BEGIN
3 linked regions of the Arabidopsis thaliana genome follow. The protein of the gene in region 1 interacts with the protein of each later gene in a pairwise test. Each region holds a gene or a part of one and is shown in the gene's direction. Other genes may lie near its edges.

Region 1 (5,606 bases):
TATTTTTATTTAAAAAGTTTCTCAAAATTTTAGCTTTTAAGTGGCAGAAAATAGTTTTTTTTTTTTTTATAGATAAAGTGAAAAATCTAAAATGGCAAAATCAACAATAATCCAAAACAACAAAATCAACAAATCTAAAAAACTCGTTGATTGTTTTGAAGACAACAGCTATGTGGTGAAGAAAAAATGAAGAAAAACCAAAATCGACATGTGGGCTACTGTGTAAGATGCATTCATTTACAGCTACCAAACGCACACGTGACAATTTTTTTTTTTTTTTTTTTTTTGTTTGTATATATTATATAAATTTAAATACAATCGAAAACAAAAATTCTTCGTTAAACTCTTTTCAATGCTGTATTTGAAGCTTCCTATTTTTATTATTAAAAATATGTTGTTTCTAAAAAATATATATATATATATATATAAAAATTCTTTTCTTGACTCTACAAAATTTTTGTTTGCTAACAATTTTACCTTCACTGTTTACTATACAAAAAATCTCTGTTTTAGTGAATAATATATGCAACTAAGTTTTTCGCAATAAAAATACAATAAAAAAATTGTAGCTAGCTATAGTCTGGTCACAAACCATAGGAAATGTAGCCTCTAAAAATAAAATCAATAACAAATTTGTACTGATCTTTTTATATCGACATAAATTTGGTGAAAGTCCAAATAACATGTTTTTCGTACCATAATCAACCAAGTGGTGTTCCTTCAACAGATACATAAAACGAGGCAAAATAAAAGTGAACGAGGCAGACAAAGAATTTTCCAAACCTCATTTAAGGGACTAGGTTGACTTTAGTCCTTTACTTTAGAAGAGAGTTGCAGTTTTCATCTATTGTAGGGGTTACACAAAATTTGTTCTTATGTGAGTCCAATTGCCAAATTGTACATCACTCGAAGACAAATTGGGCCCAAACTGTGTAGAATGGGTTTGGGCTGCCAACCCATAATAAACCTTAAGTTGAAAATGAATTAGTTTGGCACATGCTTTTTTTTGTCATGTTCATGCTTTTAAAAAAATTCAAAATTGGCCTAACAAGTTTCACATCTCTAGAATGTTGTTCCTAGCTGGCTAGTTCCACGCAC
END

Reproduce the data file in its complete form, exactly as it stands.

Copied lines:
3 linked regions of the Arabidopsis thaliana genome follow. The protein of the gene in region 1 interacts with the protein of each later gene in a pairwise test. Each region holds a gene or a part of one and is shown in the gene's direction. Other genes may lie near its edges.

Region 1 (5,606 bases):
TATTTTTATTTAAAAAGTTTCTCAAAATTTTAGCTTTTAAGTGGCAGAAAATAGTTTTTTTTTTTTTTATAGATAAAGTGAAAAATCTAAAATGGCAAAATCAACAATAATCCAAAACAACAAAATCAACAAATCTAAAAAACTCGTTGATTGTTTTGAAGACAACAGCTATGTGGTGAAGAAAAAATGAAGAAAAACCAAAATCGACATGTGGGCTACTGTGTAAGATGCATTCATTTACAGCTACCAAACGCACACGTGACAATTTTTTTTTTTTTTTTTTTTTTGTTTGTATATATTATATAAATTTAAATACAATCGAAAACAAAAATTCTTCGTTAAACTCTTTTCAATGCTGTATTTGAAGCTTCCTATTTTTATTATTAAAAATATGTTGTTTCTAAAAAATATATATATATATATATATAAAAATTCTTTTCTTGACTCTACAAAATTTTTGTTTGCTAACAATTTTACCTTCACTGTTTACTATACAAAAAATCTCTGTTTTAGTGAATAATATATGCAACTAAGTTTTTCGCAATAAAAATACAATAAAAAAATTGTAGCTAGCTATAGTCTGGTCACAAACCATAGGAAATGTAGCCTCTAAAAATAAAATCAATAACAAATTTGTACTGATCTTTTTATATCGACATAAATTTGGTGAAAGTCCAAATAACATGTTTTTCGTACCATAATCAACCAAGTGGTGTTCCTTCAACAGATACATAAAACGAGGCAAAATAAAAGTGAACGAGGCAGACAAAGAATTTTCCAAACCTCATTTAAGGGACTAGGTTGACTTTAGTCCTTTACTTTAGAAGAGAGTTGCAGTTTTCATCTATTGTAGGGGTTACACAAAATTTGTTCTTATGTGAGTCCAATTGCCAAATTGTACATCACTCGAAGACAAATTGGGCCCAAACTGTGTAGAATGGGTTTGGGCTGCCAACCCATAATAAACCTTAAGTTGAAAATGAATTAGTTTGGCACATGCTTTTTTTTGTCATGTTCATGCTTTTAAAAAAATTCAAAATTGGCCTAACAAGTTTCACATCTCTAGAATGTTGTTCCTAGCTGGCTAGTTCCACGCAC